On Tuesday, US President Donald Trump once again took to Twitter to make a stunning announcement that collaborating with China on improving the dangerous situation in North Korea has “not worked out.”
While I greatly appreciate the efforts of President Xi & China to help with North Korea, it has not worked out. At least I know China tried!
— Donald J. Trump (@realDonaldTrump) June 20, 2017
That tweet came only two hours after another Trump tweet in which the president condemned the “brutality of the North Korean regime” following the death of Otto Warmbier.
Warmbier, a 22-year-old American college student, had been serving a 15-year sentence for having allegedly stolen a propaganda poster from a North Korean hotel in 2016. Last week, North Korean officials allowed Warmbier, who was in a coma, to be taken back to the US. Despite receiving extensive medical attention, Warmbier passed away on Monday.
Warmbier’s death, paired with continued North Korean missile tests in recent months, has significantly increased tensions yet again between Washington and Pyongyang. During his first few months in office, Trump has attempted to work with Chinese President Xi Jinping to discourage North Korea’s development of its nuclear program, even going so far as to cease his China-bashing ways.
China is North Korea’s only ally and the “Hermit Kingdom” relies heavily on trade relations with its giant neighbor to stay afloat, giving Beijing some leverage in negotiating diplomatic policy. During his campaign, Trump claimed that China could easily make Kim Jong-un “disappear,” but after receiving a 10-minute history lesson from Xi in April realized that “it’s not so easy.”
Incredible statement, considering Trump's whole North Korea policy during the campaign was: a strong POTUS could make China fix it fast https://t.co/nL46I3IsnD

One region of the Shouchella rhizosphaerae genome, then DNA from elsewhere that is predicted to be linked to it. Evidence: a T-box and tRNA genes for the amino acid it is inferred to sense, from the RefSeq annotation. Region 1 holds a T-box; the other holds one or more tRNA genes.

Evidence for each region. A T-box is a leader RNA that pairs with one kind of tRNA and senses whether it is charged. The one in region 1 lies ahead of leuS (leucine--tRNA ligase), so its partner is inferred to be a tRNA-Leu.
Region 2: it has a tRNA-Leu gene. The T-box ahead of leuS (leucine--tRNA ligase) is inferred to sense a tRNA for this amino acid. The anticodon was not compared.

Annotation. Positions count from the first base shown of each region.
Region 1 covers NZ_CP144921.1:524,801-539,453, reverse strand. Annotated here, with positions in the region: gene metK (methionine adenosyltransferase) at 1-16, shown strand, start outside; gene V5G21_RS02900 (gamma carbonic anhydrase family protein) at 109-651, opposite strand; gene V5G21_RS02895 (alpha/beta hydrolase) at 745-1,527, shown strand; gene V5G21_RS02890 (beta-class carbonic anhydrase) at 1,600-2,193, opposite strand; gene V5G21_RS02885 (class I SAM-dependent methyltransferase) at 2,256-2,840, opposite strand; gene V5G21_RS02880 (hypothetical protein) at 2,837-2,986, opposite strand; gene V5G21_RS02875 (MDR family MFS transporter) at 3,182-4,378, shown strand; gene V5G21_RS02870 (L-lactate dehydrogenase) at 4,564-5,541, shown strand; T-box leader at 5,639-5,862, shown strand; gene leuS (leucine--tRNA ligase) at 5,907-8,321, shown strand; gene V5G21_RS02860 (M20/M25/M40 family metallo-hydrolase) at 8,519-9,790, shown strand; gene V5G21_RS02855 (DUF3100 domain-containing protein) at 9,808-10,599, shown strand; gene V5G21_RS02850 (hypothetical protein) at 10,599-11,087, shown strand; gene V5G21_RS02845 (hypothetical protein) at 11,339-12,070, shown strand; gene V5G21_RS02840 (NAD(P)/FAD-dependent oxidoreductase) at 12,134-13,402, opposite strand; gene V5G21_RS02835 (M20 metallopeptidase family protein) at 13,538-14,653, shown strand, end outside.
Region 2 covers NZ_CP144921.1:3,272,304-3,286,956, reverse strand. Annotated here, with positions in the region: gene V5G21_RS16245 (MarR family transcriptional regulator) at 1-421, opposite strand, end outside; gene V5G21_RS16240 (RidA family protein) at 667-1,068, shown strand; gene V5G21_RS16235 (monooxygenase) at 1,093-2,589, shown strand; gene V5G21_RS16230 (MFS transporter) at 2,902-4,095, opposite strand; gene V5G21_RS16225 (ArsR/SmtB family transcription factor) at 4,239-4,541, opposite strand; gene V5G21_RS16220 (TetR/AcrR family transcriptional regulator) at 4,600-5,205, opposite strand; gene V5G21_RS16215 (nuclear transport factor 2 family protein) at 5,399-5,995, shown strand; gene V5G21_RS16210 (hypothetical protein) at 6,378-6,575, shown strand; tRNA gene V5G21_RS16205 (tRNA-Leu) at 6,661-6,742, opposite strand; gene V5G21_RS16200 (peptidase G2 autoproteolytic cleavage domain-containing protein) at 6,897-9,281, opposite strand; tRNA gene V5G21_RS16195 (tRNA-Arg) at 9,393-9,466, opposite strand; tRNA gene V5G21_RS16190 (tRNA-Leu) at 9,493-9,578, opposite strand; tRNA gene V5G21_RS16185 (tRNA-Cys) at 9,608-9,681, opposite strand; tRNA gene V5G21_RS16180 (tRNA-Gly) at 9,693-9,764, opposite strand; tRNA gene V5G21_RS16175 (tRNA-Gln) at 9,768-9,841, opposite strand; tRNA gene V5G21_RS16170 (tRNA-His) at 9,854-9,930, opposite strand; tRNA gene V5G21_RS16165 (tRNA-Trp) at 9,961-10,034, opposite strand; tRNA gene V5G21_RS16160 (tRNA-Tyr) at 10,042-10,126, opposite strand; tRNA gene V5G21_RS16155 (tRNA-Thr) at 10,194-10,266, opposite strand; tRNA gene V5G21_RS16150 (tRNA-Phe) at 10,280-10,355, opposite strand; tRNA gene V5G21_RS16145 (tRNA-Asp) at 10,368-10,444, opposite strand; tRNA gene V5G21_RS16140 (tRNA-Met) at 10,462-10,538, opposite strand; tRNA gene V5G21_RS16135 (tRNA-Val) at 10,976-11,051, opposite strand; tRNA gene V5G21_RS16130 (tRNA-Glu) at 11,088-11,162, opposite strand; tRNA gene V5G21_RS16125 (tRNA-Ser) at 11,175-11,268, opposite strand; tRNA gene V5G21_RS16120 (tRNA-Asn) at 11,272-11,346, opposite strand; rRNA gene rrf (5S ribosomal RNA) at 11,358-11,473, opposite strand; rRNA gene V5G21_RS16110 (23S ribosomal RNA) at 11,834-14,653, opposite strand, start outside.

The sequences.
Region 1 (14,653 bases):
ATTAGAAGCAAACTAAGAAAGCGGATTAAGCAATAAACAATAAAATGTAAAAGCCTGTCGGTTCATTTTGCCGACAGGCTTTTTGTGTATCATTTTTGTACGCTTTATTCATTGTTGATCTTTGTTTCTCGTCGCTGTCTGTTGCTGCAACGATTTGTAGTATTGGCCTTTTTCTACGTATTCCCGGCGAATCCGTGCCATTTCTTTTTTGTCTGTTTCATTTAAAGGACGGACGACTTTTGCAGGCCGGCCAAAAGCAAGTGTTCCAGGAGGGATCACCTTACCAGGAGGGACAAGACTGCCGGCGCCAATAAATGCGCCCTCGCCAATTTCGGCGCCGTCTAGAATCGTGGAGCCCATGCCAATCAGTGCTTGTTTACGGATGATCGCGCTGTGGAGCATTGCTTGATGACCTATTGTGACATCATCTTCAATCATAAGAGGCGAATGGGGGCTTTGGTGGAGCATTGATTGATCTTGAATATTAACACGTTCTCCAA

— Alex Burns (@alexburnsNYT) June 20, 2017
However, Trump’s latest tweet appears to possibly spell the end for this China-aided approach, while bringing into question what course of action the US will take next to combat the threat of North Korea. Though, as usual, the president’s tweets appear to completely contradict statements made by his spokesman. On the day before Trump picked up his smartphone, US press secretary Sean Spicer announced that the White House believed that China had made “positive movement” towards dispelling North Korea’s anti-American antics.
No matter the official stance of the US, China seems disinterested in interfering too much in the trans-Pacific conflict. Yesterday, Chinese Foreign Ministry spokesman Geng Shuang called Warmbier’s death an “unfortunate thing,” simply adding that “we hope that North Korea and the US can handle it appropriately.”
Such sentiments are reflected in the conclusions drawn by scholars keeping a close eye on Chinese international relations. According to the AFP, Shi Yuanhua, director of the Center for Korean Studies at Fudan University, said that “most likely, China will express concern and regret over the case,” but added that “it’s really misconstrued that China is responsible for everything that happens between Washington and Pyongyang.”
On Wednesday, Chinese and American officials are scheduled to meet to discuss relations with North Korea, among other issues. While it is not clear exactly what will be the result of these conversations, we can likely expect more Twitter updates about the situation in the near future.
By Emma Abrams